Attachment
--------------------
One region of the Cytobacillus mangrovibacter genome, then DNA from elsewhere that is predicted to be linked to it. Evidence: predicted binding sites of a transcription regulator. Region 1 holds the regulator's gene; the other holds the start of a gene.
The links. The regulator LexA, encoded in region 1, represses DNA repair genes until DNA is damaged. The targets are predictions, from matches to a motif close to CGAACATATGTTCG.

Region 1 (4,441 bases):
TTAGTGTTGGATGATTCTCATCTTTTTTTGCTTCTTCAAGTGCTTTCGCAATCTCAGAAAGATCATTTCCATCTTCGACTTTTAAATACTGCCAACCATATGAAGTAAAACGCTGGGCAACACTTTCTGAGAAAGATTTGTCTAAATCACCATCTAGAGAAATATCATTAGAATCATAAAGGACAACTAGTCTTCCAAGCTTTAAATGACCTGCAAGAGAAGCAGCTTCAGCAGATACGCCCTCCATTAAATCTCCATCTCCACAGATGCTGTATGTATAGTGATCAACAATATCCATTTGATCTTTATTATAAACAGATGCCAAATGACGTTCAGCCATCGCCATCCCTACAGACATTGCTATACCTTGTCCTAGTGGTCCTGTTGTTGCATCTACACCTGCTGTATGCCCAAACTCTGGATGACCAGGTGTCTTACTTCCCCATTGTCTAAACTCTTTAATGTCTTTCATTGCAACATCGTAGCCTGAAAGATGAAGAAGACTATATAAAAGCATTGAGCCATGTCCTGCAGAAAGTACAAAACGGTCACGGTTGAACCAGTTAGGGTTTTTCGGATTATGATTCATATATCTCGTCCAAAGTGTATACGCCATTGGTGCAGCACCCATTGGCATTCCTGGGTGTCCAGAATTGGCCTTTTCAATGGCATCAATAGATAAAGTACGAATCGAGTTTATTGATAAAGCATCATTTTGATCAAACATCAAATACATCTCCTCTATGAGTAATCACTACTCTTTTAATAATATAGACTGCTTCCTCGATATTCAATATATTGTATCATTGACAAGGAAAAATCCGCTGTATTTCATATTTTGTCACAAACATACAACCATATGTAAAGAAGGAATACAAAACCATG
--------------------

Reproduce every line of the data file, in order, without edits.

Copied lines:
One region of the Cytobacillus mangrovibacter genome, then DNA from elsewhere that is predicted to be linked to it. Evidence: predicted binding sites of a transcription regulator. Region 1 holds the regulator's gene; the other holds the start of a gene.
The links. The regulator LexA, encoded in region 1, represses DNA repair genes until DNA is damaged. The targets are predictions, from matches to a motif close to CGAACATATGTTCG.

Region 1 (4,441 bases):
TTAGTGTTGGATGATTCTCATCTTTTTTTGCTTCTTCAAGTGCTTTCGCAATCTCAGAAAGATCATTTCCATCTTCGACTTTTAAATACTGCCAACCATATGAAGTAAAACGCTGGGCAACACTTTCTGAGAAAGATTTGTCTAAATCACCATCTAGAGAAATATCATTAGAATCATAAAGGACAACTAGTCTTCCAAGCTTTAAATGACCTGCAAGAGAAGCAGCTTCAGCAGATACGCCCTCCATTAAATCTCCATCTCCACAGATGCTGTATGTATAGTGATCAACAATATCCATTTGATCTTTATTATAAACAGATGCCAAATGACGTTCAGCCATCGCCATCCCTACAGACATTGCTATACCTTGTCCTAGTGGTCCTGTTGTTGCATCTACACCTGCTGTATGCCCAAACTCTGGATGACCAGGTGTCTTACTTCCCCATTGTCTAAACTCTTTAATGTCTTTCATTGCAACATCGTAGCCTGAAAGATGAAGAAGACTATATAAAAGCATTGAGCCATGTCCTGCAGAAAGTACAAAACGGTCACGGTTGAACCAGTTAGGGTTTTTCGGATTATGATTCATATATCTCGTCCAAAGTGTATACGCCATTGGTGCAGCACCCATTGGCATTCCTGGGTGTCCAGAATTGGCCTTTTCAATGGCATCAATAGATAAAGTACGAATCGAGTTTATTGATAAAGCATCATTTTGATCAAACATCAAATACATCTCCTCTATGAGTAATCACTACTCTTTTAATAATATAGACTGCTTCCTCGATATTCAATATATTGTATCATTGACAAGGAAAAATCCGCTGTATTTCATATTTTGTCACAAACATACAACCATATGTAAAGAAGGAATACAAAACCATG